The fancy cut diamond should be symmetrical in the sense of both halves. The profile and top view should be carefully observed for symmetry of the two halves and both should have minimum possible difference. To save on weight, diamonds are sometimes deliberately cut with mismatched halves.

The fancy shaped diamond should be exhibit brilliance and should reflect good amount of light. There should be very little light reflection through the pavilion area of the diamond. If one finds both these qualities in the diamond, then it can be said to be well cut.

Pointed cuts, such as marquises, pears, and hearts, should have enough thickness at the end points to withstand normal wear and tear. A too shallow cut can reduce the thickness and make the gem vulnerable enough to be chipped off.

The cutting techniques for colored stones determine their color intensity. For example, Ceylon Sapphires have usually a pale color, are generally cut with deeper pavilion than the darker Siam Sapphires.

Clarity is given importance in colored diamonds, which includes even color throughout the gem. In order to achieve this, very precise cutting angles and proportions are calculated for each facet. So there is a significant difference in cutting techniques for colorless and colored diamonds. For colorless diamonds, the preferred cut type is round brilliant as compared to fancy cuts as they are costlier than colorless fancy cut diamonds. Cutting a round diamond includes 10% more loss in weight than what is lost while cutting fancy cuts. For colored diamonds, the most important parameters are beauty and sparkle, so the cut type depends on what can best amplify these two. That is why most color diamonds are fancy cut, with no impact on their price.

Along with intensification of color, the fancy cuts also offer more variety. The longer it takes the light to pass through a gemstone, more the absorption of light will occur, and the gem will appear darker. The diamond cutter's aim is to reach a balance between the intensity and brilliance. The best known cuts for colored diamonds are Gabrielle (A 'triple brilliant cut' with 105 facets developed by Gaby (Gabi) Tolkowsky in about 1997), Lucere and Korloff.


The girdle is the outer edge of a diamond and usually has a frosted appearance (does not exhibit brilliance). But many diamonds are finished with a fully polished or even a faceted girdle though this does not affect the value of a diamond and is more of a diamond cutter's preference. The girdle is rated in terms of thickness ranging from Extremely Thin, Very Thin, Thin, Medium, Slightly Thick, Thick, Very Thick, or Extremely Thick. It is always preferred to avoid the extremes of the range when purchasing a diamond.


The culet is the bottom point of the diamond and generally has a very small facet. The culet is generally graded as None or Pointed, Very Small, Small, Medium, Slightly Large, Large, Very Large, and Extremely Large. 'Small' is more desirable.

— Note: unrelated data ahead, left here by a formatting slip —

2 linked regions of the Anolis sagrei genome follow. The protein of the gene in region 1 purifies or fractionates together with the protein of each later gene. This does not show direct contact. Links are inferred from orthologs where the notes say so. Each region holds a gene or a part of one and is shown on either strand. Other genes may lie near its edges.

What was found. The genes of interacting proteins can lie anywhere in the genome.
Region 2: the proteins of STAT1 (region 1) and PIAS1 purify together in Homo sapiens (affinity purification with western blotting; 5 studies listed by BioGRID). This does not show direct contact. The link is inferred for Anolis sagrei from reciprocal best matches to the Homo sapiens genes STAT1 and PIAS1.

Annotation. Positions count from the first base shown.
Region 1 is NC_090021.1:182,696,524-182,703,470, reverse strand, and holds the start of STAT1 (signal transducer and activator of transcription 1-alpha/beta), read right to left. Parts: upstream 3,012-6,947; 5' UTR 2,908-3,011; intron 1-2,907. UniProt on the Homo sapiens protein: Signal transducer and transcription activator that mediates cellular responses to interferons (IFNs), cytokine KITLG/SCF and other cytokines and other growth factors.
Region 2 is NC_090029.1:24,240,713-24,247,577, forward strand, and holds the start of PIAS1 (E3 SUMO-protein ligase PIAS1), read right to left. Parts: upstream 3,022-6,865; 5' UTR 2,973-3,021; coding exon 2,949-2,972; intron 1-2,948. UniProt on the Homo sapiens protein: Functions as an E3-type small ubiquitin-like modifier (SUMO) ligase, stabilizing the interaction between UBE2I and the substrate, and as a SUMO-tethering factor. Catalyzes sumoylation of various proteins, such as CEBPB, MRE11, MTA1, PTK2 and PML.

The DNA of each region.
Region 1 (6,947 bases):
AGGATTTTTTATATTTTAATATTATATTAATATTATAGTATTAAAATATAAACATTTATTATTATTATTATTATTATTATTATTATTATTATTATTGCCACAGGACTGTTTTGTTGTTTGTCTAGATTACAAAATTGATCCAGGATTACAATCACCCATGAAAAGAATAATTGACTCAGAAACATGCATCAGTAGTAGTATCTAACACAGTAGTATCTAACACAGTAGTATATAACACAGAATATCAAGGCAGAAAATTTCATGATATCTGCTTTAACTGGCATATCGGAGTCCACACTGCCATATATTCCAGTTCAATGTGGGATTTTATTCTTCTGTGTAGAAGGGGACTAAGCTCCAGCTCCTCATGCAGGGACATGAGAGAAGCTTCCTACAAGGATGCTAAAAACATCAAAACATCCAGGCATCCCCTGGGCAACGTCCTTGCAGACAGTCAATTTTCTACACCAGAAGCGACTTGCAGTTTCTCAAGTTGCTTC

The surface roughness of a diamond is removed by polishing and the gem is provided a smooth plain surface on all facets to maximize reflection and refraction of light. Diamonds are ground and polished, and not chipped until they reach their final form. Each facet is carefully fashioned by a professional diamond cutter to bring about a shining surface free from polishing imperfections. The polish of a diamond is generally defined as Poor, Fair, Good, Very Good, or Excellent. A grade of Good or above should always be preferred.


Symmetry refers to the alignment and positioning of the facets, or flat surfaces in correct angles and proportions. Each facet is carefully positioned by the diamond cutter in proper proportion and relationship to the other facets. The alignment of each facet is sharp and precise. Improperly joined facet junctions can make a diamond appear uneven and asymmetric. The symmetry of a diamond is generally defined as Poor, Fair, Good, Very Good, or Excellent. When purchasing a diamond, a symmetry grade of Good or above should be selected.


It refers to the diamond's ability to fluoresce under ultraviolet light. When exposed to UV light, many diamonds tend to generally give off a distinctive glowing blue coloration, though other shades of color have also been observed. The fluorescence of a diamond is defined according to its intensity ranging from None, Faint, Medium, Strong, or Very Strong. Diamond fluorescence is not an issue unless the intensity becomes Strong or Very Strong. In the color range D, E, and F, Strong fluorescence is less desirable. However, in color range of J and below, Strong fluorescence is considered desirable.

All About Diamonds